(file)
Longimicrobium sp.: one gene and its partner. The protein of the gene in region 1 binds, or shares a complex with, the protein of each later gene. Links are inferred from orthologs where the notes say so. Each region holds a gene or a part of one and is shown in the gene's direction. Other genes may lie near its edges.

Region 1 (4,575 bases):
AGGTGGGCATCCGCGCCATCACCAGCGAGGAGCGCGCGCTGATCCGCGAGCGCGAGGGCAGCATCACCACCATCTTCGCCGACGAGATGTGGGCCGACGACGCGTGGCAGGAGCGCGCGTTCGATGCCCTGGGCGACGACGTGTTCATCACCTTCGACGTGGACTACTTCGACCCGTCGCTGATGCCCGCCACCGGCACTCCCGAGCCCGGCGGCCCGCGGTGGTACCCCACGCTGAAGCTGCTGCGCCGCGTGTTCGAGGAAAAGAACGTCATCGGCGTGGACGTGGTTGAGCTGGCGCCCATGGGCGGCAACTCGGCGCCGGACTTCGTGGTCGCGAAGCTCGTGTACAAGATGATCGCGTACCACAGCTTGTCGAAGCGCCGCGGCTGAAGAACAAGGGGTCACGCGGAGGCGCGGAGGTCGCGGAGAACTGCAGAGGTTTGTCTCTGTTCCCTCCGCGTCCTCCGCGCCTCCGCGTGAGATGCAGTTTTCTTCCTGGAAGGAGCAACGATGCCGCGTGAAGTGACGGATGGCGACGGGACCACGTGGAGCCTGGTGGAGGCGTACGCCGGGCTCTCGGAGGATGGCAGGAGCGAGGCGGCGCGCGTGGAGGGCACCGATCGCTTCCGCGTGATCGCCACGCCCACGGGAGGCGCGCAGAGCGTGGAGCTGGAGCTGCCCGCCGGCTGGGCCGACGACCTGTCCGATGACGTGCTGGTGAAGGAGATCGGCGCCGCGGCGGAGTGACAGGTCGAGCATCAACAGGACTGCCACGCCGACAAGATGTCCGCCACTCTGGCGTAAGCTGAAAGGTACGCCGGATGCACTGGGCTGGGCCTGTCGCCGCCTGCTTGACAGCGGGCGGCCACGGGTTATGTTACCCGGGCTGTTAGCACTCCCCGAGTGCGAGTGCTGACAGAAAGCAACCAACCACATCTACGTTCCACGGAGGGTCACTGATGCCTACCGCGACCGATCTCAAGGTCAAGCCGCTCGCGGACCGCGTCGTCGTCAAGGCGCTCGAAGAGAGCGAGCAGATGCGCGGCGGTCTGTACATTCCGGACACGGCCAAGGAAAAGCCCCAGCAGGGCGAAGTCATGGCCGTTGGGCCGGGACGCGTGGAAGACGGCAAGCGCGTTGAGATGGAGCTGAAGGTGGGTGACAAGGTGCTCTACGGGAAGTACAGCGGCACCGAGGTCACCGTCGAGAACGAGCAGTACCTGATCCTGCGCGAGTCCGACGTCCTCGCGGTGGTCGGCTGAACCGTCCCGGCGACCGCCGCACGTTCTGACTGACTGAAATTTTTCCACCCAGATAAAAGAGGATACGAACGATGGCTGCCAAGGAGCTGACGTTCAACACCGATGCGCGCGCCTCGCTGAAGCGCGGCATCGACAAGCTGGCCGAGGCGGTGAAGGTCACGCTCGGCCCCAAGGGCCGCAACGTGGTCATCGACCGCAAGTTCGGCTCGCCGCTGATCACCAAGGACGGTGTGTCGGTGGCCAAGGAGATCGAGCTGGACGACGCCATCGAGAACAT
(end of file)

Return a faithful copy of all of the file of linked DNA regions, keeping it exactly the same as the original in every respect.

Longimicrobium sp.: one gene and its partner. The protein of the gene in region 1 binds, or shares a complex with, the protein of each later gene. Links are inferred from orthologs where the notes say so. Each region holds a gene or a part of one and is shown in the gene's direction. Other genes may lie near its edges.

Region 1 (4,575 bases):
AGGTGGGCATCCGCGCCATCACCAGCGAGGAGCGCGCGCTGATCCGCGAGCGCGAGGGCAGCATCACCACCATCTTCGCCGACGAGATGTGGGCCGACGACGCGTGGCAGGAGCGCGCGTTCGATGCCCTGGGCGACGACGTGTTCATCACCTTCGACGTGGACTACTTCGACCCGTCGCTGATGCCCGCCACCGGCACTCCCGAGCCCGGCGGCCCGCGGTGGTACCCCACGCTGAAGCTGCTGCGCCGCGTGTTCGAGGAAAAGAACGTCATCGGCGTGGACGTGGTTGAGCTGGCGCCCATGGGCGGCAACTCGGCGCCGGACTTCGTGGTCGCGAAGCTCGTGTACAAGATGATCGCGTACCACAGCTTGTCGAAGCGCCGCGGCTGAAGAACAAGGGGTCACGCGGAGGCGCGGAGGTCGCGGAGAACTGCAGAGGTTTGTCTCTGTTCCCTCCGCGTCCTCCGCGCCTCCGCGTGAGATGCAGTTTTCTTCCTGGAAGGAGCAACGATGCCGCGTGAAGTGACGGATGGCGACGGGACCACGTGGAGCCTGGTGGAGGCGTACGCCGGGCTCTCGGAGGATGGCAGGAGCGAGGCGGCGCGCGTGGAGGGCACCGATCGCTTCCGCGTGATCGCCACGCCCACGGGAGGCGCGCAGAGCGTGGAGCTGGAGCTGCCCGCCGGCTGGGCCGACGACCTGTCCGATGACGTGCTGGTGAAGGAGATCGGCGCCGCGGCGGAGTGACAGGTCGAGCATCAACAGGACTGCCACGCCGACAAGATGTCCGCCACTCTGGCGTAAGCTGAAAGGTACGCCGGATGCACTGGGCTGGGCCTGTCGCCGCCTGCTTGACAGCGGGCGGCCACGGGTTATGTTACCCGGGCTGTTAGCACTCCCCGAGTGCGAGTGCTGACAGAAAGCAACCAACCACATCTACGTTCCACGGAGGGTCACTGATGCCTACCGCGACCGATCTCAAGGTCAAGCCGCTCGCGGACCGCGTCGTCGTCAAGGCGCTCGAAGAGAGCGAGCAGATGCGCGGCGGTCTGTACATTCCGGACACGGCCAAGGAAAAGCCCCAGCAGGGCGAAGTCATGGCCGTTGGGCCGGGACGCGTGGAAGACGGCAAGCGCGTTGAGATGGAGCTGAAGGTGGGTGACAAGGTGCTCTACGGGAAGTACAGCGGCACCGAGGTCACCGTCGAGAACGAGCAGTACCTGATCCTGCGCGAGTCCGACGTCCTCGCGGTGGTCGGCTGAACCGTCCCGGCGACCGCCGCACGTTCTGACTGACTGAAATTTTTCCACCCAGATAAAAGAGGATACGAACGATGGCTGCCAAGGAGCTGACGTTCAACACCGATGCGCGCGCCTCGCTGAAGCGCGGCATCGACAAGCTGGCCGAGGCGGTGAAGGTCACGCTCGGCCCCAAGGGCCGCAACGTGGTCATCGACCGCAAGTTCGGCTCGCCGCTGATCACCAAGGACGGTGTGTCGGTGGCCAAGGAGATCGAGCTGGACGACGCCATCGAGAACAT